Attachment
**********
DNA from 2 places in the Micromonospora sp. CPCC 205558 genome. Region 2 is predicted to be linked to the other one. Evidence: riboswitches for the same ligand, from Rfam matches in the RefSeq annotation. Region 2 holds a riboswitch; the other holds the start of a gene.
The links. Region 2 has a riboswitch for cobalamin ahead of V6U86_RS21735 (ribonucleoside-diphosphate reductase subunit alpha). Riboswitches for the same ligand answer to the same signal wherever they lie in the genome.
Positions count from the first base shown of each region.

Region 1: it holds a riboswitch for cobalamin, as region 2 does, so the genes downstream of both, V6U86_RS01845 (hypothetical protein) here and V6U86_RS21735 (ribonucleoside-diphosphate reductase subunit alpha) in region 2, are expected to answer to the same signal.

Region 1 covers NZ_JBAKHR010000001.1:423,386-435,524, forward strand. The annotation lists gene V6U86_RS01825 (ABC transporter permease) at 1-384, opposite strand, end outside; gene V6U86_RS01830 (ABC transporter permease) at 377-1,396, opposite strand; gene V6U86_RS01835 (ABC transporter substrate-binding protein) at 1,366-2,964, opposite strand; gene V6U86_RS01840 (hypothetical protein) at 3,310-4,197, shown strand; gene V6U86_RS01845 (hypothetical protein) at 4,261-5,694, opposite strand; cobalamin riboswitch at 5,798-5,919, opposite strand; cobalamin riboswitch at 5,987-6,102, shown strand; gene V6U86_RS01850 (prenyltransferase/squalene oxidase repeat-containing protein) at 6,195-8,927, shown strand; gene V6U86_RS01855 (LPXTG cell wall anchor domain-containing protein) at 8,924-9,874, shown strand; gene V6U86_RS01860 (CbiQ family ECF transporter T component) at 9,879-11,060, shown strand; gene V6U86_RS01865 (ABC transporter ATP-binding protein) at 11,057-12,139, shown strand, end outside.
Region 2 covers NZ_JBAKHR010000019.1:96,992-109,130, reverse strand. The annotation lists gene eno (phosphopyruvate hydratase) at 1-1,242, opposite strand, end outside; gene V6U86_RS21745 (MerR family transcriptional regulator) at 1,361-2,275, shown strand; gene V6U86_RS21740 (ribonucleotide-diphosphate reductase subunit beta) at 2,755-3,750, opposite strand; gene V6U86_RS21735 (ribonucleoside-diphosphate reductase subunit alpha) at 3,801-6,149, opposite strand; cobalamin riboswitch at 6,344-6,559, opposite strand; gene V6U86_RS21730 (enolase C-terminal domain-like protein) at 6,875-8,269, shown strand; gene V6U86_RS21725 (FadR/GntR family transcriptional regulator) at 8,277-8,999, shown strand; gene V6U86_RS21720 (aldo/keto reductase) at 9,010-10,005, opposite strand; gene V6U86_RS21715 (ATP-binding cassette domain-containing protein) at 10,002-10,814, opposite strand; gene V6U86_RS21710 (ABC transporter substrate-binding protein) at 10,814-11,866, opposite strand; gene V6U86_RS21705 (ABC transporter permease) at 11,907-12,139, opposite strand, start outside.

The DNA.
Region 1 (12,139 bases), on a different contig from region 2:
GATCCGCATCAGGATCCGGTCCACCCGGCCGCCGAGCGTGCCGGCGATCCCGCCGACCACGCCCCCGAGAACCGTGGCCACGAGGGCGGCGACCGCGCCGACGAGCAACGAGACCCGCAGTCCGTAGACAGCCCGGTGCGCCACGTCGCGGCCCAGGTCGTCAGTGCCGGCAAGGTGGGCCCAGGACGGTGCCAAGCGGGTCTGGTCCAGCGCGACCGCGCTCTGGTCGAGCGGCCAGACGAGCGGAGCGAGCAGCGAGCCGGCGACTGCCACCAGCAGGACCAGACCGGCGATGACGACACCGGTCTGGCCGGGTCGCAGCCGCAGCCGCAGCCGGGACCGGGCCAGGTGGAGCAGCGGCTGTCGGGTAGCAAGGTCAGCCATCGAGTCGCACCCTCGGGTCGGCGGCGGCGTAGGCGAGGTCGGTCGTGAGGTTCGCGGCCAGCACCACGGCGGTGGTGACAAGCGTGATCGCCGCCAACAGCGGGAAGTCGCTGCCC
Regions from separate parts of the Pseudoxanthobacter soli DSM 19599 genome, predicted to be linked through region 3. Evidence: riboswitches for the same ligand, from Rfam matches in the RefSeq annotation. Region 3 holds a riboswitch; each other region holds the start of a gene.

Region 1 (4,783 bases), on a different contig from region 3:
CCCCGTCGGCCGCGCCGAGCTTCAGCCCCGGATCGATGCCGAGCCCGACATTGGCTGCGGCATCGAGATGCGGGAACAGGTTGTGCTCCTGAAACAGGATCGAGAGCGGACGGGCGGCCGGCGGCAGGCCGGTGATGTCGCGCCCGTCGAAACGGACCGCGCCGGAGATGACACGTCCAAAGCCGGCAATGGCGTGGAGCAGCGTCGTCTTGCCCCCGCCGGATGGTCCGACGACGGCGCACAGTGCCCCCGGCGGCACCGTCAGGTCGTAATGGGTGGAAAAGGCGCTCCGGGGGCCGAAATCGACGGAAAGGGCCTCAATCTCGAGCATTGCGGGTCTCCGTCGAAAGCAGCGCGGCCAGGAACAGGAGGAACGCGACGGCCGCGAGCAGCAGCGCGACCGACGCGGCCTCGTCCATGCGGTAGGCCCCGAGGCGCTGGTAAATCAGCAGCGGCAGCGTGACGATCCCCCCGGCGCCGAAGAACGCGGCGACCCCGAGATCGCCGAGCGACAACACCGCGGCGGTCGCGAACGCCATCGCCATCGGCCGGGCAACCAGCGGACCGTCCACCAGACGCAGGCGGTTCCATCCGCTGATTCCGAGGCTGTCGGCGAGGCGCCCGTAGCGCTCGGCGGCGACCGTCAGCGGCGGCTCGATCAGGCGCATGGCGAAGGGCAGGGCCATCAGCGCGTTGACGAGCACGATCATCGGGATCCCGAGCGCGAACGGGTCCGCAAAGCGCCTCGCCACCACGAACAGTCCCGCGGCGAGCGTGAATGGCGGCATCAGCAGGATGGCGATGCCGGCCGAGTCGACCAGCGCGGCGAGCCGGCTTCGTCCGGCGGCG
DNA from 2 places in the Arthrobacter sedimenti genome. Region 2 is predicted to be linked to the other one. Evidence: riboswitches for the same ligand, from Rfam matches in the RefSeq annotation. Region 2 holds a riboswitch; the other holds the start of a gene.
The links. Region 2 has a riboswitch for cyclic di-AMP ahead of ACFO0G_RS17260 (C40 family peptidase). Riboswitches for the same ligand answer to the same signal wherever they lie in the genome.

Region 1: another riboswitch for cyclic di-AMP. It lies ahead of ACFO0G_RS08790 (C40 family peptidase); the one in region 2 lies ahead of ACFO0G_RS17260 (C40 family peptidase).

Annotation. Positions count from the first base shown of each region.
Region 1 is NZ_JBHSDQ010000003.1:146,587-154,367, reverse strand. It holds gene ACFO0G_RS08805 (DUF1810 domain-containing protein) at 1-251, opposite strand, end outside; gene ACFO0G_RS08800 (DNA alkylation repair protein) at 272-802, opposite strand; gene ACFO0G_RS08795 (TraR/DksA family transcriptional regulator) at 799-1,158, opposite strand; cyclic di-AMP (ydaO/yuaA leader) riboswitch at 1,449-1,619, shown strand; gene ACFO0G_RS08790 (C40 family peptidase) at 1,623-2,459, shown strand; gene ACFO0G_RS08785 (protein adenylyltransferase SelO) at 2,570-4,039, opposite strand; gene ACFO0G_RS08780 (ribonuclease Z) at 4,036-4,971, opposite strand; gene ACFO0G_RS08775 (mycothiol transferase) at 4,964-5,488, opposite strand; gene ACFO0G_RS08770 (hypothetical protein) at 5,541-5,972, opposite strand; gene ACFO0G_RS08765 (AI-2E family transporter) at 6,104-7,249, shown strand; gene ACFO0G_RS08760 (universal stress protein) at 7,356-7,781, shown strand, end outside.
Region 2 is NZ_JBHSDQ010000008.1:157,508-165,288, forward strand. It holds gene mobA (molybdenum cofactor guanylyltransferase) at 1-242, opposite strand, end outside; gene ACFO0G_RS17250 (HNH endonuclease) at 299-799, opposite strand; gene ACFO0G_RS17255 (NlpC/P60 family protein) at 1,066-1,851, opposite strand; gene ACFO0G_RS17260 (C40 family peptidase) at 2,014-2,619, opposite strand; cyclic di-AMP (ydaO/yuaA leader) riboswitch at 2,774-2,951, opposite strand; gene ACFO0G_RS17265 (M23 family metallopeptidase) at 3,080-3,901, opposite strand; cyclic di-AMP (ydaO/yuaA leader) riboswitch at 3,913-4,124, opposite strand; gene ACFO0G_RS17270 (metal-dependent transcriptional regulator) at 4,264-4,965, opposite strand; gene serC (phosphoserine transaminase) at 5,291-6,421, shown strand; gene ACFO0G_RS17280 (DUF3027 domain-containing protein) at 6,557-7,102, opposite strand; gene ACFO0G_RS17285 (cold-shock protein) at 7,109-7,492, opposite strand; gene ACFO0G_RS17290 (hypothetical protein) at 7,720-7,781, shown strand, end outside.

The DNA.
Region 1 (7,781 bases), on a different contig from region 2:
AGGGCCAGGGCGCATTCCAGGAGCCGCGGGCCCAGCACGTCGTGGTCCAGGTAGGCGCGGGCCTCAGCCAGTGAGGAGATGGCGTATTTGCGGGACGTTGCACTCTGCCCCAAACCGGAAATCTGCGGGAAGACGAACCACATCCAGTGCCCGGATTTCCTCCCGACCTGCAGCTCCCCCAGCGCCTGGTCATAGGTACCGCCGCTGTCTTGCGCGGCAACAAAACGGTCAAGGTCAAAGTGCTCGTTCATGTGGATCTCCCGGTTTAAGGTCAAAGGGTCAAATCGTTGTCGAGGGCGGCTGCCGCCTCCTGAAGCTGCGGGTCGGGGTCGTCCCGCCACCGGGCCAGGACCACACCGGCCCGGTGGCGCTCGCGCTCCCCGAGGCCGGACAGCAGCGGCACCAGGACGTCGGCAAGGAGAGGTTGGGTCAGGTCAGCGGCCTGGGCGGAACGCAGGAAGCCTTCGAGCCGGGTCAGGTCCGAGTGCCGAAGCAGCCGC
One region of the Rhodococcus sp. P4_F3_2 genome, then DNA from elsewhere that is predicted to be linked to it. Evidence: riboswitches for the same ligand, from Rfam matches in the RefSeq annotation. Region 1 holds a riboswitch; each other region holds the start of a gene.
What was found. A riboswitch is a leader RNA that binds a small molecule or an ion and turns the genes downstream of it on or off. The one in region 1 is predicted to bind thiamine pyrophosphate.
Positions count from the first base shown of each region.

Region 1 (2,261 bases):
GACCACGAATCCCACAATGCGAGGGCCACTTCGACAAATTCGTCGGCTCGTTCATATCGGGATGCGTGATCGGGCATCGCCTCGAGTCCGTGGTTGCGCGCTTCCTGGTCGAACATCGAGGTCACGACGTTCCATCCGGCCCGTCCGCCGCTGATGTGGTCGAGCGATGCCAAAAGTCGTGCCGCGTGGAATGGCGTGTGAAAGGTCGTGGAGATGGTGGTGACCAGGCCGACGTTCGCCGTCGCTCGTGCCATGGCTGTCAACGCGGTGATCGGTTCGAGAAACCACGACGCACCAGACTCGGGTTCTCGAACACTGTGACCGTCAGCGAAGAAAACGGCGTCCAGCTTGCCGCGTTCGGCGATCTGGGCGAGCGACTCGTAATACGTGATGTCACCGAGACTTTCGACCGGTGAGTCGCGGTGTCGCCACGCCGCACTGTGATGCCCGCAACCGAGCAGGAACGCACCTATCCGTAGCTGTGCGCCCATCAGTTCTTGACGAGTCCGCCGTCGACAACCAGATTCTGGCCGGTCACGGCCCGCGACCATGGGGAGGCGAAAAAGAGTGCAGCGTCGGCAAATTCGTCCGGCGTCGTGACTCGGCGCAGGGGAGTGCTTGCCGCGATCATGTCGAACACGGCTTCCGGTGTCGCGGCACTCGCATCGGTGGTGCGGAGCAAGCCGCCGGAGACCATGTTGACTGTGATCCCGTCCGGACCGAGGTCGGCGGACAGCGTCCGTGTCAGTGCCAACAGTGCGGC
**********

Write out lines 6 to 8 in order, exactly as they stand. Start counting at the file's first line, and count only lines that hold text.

Region 2 covers NZ_JBAKHR010000019.1:96,992-109,130, reverse strand. The annotation lists gene eno (phosphopyruvate hydratase) at 1-1,242, opposite strand, end outside; gene V6U86_RS21745 (MerR family transcriptional regulator) at 1,361-2,275, shown strand; gene V6U86_RS21740 (ribonucleotide-diphosphate reductase subunit beta) at 2,755-3,750, opposite strand; gene V6U86_RS21735 (ribonucleoside-diphosphate reductase subunit alpha) at 3,801-6,149, opposite strand; cobalamin riboswitch at 6,344-6,559, opposite strand; gene V6U86_RS21730 (enolase C-terminal domain-like protein) at 6,875-8,269, shown strand; gene V6U86_RS21725 (FadR/GntR family transcriptional regulator) at 8,277-8,999, shown strand; gene V6U86_RS21720 (aldo/keto reductase) at 9,010-10,005, opposite strand; gene V6U86_RS21715 (ATP-binding cassette domain-containing protein) at 10,002-10,814, opposite strand; gene V6U86_RS21710 (ABC transporter substrate-binding protein) at 10,814-11,866, opposite strand; gene V6U86_RS21705 (ABC transporter permease) at 11,907-12,139, opposite strand, start outside.

The DNA.
Region 1 (12,139 bases), on a different contig from region 2: